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U.N. Study: Population Boom a Bust

Associated Press Writer

March 12, 2002, 1:08 AM EST

UNITED NATIONS -- Women around the world are choosing to have fewer children, confounding long-held predictions of a global population of 10 billion by the end of this century, a U.N. study said.
Demographers from around the world met at the United Nations on Monday to consider lowering that estimate to between 8 billion and 9 billion.
That is not just a mathematical exercise.

The implications are "momentous," the U.N. Population Division report said. Governments use population projections to plan just about everything, from social security to school budgets, said Joseph Chamie, the agency's director.

For decades, experts assumed the global population, now about 6 billion, would reach a staggering 10 billion by the end of this century. But the past few decades have witnessed dramatic declines in birthrates in the large, developing nations that were driving the growth.

There are 74 countries in what the United Nations calls the intermediate-level fertility group, where women have between 2.1 and 5 children each.

This group accounts for about 43 percent of the world's population and includes Bangladesh, Brazil, Egypt, India, Indonesia, Iran, Mexico and the Philippines.

The study suggests those nations are heading toward a fertility rate of 1.85 children for each woman by 2050, a significant decrease that in India alone would represent 85 million fewer people.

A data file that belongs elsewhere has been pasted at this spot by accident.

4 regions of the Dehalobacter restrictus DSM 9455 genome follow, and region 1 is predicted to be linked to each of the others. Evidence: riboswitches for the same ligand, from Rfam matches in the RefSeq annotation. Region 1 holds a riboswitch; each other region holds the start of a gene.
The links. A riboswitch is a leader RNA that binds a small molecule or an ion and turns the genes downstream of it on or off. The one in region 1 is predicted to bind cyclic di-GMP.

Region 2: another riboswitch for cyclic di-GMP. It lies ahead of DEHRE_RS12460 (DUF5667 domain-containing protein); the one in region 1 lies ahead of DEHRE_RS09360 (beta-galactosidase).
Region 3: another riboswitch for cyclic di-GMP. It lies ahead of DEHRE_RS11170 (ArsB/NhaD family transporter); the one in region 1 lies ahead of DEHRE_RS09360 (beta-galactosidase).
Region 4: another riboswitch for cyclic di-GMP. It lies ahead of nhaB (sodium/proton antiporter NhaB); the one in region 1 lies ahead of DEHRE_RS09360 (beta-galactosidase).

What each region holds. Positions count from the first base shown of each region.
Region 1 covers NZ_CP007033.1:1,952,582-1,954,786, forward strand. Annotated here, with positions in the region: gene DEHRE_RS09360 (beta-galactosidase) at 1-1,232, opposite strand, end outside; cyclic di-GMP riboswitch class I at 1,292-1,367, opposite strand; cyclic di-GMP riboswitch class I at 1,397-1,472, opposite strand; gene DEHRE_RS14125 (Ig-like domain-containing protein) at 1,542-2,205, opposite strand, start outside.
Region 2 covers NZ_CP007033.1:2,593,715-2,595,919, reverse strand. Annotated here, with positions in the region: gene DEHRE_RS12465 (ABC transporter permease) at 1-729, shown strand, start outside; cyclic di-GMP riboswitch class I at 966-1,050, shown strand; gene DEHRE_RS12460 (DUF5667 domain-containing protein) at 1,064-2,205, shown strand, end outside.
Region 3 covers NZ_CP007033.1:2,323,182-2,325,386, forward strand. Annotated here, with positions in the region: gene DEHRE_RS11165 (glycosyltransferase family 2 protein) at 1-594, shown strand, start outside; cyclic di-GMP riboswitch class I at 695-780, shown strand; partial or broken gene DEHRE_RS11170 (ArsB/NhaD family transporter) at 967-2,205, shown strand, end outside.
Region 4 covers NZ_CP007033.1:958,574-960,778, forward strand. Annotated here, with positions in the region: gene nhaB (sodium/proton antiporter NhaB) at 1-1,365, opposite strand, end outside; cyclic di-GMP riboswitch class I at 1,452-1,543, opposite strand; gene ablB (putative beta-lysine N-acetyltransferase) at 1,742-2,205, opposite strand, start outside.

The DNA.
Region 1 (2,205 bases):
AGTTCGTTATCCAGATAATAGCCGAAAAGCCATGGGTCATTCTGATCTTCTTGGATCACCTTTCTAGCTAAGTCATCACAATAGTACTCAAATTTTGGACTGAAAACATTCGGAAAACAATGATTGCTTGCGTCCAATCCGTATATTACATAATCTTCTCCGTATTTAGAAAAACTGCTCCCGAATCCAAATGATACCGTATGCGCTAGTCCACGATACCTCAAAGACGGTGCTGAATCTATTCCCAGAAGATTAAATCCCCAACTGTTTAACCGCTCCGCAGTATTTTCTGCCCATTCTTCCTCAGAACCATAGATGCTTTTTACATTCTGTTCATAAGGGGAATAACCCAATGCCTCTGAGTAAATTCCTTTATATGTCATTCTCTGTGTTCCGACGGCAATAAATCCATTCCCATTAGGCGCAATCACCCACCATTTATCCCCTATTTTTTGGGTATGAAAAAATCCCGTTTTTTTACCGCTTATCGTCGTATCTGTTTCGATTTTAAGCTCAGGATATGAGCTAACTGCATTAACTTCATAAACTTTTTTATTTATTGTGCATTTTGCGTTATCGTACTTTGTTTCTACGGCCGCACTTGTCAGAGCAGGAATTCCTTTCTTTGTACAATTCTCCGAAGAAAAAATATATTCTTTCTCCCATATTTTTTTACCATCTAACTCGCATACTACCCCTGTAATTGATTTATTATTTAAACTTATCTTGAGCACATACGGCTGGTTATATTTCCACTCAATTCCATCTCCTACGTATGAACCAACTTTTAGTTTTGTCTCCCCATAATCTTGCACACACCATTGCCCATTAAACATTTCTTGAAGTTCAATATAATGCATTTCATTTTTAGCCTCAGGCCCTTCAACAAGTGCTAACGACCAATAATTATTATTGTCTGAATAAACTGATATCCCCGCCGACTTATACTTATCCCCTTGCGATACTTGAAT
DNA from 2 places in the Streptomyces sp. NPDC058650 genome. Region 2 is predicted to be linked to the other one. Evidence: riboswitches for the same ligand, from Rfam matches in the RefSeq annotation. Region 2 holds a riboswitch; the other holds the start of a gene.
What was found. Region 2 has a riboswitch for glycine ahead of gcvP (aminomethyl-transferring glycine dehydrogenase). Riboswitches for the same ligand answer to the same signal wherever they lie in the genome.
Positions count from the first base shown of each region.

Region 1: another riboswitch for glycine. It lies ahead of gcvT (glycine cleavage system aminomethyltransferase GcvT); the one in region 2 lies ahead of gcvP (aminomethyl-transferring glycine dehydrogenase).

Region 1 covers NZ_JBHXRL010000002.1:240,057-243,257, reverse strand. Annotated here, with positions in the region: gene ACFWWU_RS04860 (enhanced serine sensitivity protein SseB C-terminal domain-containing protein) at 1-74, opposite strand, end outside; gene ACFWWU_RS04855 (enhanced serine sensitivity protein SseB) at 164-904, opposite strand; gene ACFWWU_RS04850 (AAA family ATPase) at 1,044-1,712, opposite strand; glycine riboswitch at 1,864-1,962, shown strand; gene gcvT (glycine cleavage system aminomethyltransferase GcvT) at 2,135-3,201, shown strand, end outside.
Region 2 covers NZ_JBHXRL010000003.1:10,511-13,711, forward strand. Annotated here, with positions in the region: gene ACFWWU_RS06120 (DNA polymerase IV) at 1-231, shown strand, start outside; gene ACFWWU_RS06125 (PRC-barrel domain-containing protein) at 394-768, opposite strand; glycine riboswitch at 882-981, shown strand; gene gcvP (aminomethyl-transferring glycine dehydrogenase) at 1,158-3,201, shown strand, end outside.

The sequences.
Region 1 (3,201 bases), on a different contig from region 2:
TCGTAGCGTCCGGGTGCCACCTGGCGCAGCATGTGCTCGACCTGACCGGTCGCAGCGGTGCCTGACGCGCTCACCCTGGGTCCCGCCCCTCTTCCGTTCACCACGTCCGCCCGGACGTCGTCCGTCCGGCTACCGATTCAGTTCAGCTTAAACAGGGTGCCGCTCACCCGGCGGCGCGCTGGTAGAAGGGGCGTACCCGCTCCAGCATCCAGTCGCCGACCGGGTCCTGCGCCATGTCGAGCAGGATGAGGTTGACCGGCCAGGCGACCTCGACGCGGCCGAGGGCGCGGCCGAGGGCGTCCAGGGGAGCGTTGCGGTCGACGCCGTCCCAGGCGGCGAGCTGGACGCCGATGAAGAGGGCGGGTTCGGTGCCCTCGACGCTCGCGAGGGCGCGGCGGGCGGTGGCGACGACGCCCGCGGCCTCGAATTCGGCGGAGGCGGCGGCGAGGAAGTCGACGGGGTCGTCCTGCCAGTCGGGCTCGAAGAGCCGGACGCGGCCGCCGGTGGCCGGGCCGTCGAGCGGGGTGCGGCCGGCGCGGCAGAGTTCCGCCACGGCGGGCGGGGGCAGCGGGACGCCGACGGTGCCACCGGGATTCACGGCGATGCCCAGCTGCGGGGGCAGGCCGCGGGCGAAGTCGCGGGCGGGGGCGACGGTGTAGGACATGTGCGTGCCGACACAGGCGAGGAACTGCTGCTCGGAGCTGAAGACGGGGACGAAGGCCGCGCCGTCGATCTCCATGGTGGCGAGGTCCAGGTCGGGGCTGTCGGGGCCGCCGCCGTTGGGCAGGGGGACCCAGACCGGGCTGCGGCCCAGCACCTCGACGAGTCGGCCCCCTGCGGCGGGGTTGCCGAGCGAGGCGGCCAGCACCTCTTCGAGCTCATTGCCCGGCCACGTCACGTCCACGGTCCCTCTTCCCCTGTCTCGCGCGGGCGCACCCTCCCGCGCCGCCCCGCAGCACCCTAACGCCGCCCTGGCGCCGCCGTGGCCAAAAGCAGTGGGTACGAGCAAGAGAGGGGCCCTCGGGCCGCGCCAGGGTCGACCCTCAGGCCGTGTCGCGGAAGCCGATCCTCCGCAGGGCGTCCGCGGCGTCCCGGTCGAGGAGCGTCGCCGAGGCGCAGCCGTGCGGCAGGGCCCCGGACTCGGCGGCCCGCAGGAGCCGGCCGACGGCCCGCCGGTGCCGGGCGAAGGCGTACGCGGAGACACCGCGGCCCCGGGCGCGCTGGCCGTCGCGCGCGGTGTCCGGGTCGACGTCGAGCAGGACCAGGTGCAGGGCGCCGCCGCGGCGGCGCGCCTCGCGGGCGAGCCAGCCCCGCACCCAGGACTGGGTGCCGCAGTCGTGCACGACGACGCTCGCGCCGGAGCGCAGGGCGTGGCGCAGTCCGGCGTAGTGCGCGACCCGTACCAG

"That's groundbreaking because anything below two children, like we have in Europe, the population starts to decline," Chamie said.

If that new scenario is correct, the world population will ultimately begin to shrink, though not in this century.

Since 1965, world fertility has declined from 5 to 2.7 births per woman, the study said.

There are many factors for the declining birthrates, not the least of which is the use of contraceptives. Now that women have the means to limit the size of their families, they are choosing to do so, Chamie said.

"For centuries people did not have this control, this freedom to choose the timing and the number of children they wanted," he said.

Also, many people in developing nations are moving to cities, negating the need for large families to work the farm. Changing attitudes about the role of women, declines in infant mortality and better reproductive health care also play a role.

Suriname is at the low end of the intermediate-level nations with a birthrate of 2.2 children per woman, while Guatemala and Sudan are at the high end with 4.9.

By comparison, Europe is at 1.34 children per woman and Japan 1.33. China, the most populous nation, has a birthrate of 1.8 children per woman.

Copyright © 2002, The Associated Press



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